Questions and Answers

One of the first questions about this trip that everyone has asked me is… what will you be doing there?  And I've definitely asked myself the same thing.  Both of my letters of interest (to Cornerstone Assembly in Pretoria and to The Orthodox Church of St. Nicholas of Japan in Johannesburg) stated that I was looking to fill whatever needs they might have, and that I would be willing to serve in any way, given my particular skill set.

As I wait for their responses (I'm hoping to hear back by the end of the month - yay!), I wonder what either community might have for me to do.  What will be filling my hours instead of emails and phone calls about bankruptcies and foreclosures?  Am I knowledgeable enough to teach anything?  Will building relationships be enough to constitute sharing Christ's love?  Is there a skill that I should be working on that might be useful?  My list of questions could go on for pages.

I was praying about this on the way home from an out of town trip this past weekend and remembered two things.  First is the idea of being a bridge.  As I paid the toll to use one of the roads from San Jose to Sacramento, I was reminded of the importance and value of connections; they get you places that would take much longer otherwise (if getting there without them is even possible).  I've always been good at keeping connected with people; whether it be through writing countless 5:30am emails, to being the one to try and arrange dinner plans, to never feeling like too much time has passed between phone calls - I naturally want to facilitate connection (mind you, I have not always gone about this in the right ways).  I really hope God will use this inclination of mine; ultimately to connect people looking for hope to Christ, but more practically to build bridges between communities and the churches around them, and also between Protestant and Orthodox churches to some extent as well.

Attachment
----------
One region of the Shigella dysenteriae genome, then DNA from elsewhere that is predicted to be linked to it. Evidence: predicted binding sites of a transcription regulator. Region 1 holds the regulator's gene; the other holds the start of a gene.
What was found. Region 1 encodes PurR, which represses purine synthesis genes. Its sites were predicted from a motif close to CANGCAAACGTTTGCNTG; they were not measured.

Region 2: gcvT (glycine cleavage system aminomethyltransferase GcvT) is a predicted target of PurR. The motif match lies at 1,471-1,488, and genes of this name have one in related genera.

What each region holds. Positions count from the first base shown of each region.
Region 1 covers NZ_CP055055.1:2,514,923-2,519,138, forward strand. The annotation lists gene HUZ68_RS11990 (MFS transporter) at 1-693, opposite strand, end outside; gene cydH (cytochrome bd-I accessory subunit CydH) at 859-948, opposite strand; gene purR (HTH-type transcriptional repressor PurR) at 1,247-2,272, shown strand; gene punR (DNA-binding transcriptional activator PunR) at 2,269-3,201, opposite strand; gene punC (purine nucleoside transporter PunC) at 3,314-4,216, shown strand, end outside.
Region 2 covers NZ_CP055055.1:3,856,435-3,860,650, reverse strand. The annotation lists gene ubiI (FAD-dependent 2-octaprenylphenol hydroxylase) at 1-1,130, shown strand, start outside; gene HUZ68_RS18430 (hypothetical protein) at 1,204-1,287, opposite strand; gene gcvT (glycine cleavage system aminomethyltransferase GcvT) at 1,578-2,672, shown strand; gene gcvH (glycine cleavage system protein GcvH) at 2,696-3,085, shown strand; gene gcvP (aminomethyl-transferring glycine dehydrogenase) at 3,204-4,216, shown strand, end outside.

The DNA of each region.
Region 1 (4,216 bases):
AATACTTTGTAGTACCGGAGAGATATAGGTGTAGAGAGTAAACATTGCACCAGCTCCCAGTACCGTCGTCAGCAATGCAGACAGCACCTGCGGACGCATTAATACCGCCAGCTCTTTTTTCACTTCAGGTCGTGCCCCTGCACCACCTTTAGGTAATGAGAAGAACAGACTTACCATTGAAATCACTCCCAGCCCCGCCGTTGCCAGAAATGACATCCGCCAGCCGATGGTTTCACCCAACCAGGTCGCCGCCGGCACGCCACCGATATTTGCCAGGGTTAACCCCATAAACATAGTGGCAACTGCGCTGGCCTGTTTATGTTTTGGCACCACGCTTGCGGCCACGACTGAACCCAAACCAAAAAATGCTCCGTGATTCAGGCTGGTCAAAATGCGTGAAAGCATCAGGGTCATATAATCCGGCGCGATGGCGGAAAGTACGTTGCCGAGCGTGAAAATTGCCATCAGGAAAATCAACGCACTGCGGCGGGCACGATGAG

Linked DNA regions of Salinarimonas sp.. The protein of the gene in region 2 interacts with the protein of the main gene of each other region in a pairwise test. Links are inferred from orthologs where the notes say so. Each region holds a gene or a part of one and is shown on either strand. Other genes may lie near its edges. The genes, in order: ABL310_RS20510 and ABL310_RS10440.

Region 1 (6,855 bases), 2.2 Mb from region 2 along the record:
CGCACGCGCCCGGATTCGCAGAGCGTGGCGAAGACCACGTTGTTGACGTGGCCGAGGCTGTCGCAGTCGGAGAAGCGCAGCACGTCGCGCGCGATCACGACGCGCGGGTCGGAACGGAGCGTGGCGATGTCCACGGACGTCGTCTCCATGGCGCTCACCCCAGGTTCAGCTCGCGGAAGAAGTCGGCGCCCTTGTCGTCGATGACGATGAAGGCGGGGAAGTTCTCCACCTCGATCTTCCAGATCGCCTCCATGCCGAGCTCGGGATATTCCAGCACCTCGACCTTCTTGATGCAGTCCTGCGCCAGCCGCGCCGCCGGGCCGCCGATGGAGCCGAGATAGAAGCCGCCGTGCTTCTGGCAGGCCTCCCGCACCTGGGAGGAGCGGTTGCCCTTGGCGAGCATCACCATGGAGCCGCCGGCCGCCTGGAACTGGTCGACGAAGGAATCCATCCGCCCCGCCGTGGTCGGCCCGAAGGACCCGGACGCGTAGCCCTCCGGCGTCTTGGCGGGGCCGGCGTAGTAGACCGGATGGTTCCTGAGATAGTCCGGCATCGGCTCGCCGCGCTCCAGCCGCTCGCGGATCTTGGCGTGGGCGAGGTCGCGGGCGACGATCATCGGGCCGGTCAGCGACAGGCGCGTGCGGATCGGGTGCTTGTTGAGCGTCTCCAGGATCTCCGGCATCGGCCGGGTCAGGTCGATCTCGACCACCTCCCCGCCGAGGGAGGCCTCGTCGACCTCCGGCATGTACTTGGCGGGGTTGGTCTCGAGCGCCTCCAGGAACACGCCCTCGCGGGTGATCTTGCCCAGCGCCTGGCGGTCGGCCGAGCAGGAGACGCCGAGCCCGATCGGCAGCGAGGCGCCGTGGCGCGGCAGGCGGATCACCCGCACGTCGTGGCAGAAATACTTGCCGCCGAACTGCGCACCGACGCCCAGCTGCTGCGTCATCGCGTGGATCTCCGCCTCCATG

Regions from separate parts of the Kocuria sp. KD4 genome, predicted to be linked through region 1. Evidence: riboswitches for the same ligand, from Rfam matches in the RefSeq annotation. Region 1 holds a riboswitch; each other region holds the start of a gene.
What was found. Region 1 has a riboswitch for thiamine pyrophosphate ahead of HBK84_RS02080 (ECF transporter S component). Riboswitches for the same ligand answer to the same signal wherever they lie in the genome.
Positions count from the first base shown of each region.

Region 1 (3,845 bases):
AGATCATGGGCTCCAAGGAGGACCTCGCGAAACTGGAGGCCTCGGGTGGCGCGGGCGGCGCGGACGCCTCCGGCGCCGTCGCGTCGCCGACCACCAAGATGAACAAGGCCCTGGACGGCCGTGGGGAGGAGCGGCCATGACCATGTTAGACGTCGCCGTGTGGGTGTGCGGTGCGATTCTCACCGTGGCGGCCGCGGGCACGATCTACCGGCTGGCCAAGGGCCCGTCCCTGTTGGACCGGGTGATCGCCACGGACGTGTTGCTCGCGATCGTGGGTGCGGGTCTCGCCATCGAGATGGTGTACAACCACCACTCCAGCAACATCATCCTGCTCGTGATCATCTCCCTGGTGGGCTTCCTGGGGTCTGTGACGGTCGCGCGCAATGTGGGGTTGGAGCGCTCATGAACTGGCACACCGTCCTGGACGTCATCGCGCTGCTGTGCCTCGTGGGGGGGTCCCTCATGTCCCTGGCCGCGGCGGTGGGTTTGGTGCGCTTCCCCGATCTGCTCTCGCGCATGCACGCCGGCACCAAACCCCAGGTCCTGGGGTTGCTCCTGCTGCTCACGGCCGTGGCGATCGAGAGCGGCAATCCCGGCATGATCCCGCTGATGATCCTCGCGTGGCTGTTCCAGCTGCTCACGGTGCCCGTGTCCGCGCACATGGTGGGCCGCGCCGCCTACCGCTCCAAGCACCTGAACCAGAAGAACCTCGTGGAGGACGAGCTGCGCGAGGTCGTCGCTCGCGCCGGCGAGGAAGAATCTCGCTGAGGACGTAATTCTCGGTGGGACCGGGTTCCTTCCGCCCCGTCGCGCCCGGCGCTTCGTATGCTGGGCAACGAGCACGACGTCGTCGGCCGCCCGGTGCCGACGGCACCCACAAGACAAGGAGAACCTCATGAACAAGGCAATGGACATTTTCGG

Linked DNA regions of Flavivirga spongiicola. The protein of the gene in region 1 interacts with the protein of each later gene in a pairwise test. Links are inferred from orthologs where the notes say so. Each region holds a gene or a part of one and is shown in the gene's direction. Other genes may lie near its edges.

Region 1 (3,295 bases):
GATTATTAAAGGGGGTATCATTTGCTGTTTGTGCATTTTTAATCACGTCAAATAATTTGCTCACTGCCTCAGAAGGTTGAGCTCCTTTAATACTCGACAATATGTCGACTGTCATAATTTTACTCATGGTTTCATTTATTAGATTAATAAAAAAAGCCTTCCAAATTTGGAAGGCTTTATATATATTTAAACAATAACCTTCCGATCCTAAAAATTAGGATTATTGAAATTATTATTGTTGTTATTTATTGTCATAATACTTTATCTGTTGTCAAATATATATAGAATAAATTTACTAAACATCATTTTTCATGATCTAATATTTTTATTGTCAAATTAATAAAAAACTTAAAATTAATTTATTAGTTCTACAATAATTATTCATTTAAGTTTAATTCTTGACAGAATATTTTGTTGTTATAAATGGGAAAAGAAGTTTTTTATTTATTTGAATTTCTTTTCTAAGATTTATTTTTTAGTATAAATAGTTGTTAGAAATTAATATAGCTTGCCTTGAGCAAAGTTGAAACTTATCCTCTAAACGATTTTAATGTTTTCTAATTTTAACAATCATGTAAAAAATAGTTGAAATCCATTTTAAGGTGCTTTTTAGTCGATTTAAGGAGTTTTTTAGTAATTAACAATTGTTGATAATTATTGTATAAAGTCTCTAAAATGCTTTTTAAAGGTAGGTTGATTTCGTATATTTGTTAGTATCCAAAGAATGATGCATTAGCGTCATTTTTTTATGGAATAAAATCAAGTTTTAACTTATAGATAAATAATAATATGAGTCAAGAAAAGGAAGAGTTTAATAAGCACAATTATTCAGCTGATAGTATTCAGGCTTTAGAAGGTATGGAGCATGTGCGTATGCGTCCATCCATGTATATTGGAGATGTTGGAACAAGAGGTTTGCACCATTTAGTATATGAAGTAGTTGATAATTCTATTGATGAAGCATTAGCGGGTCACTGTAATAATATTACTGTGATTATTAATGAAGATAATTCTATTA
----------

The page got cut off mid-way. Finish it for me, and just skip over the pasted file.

And secondly, I was reminded of Gideon.  You know, the young man in the Bible called to save Israel…  He had practical skills; he found himself threshing wheat each day, but that wasn't what God chose to build upon.  He also felt unqualified to do what God asked him to, but was reassured numerous times that his doubts about his own skills and abilities had little to nothing to do with God's intent.  The story of Gideon was the first one in the Bible that I chose to really study and I often come back to it for words of reassurance.

Anyway, I hope to do some good.  I hope some of my natural abilities can and will be used, and I hope God has a bigger plan to share with me as things unfold.  Let's just say, I'm hopeful.

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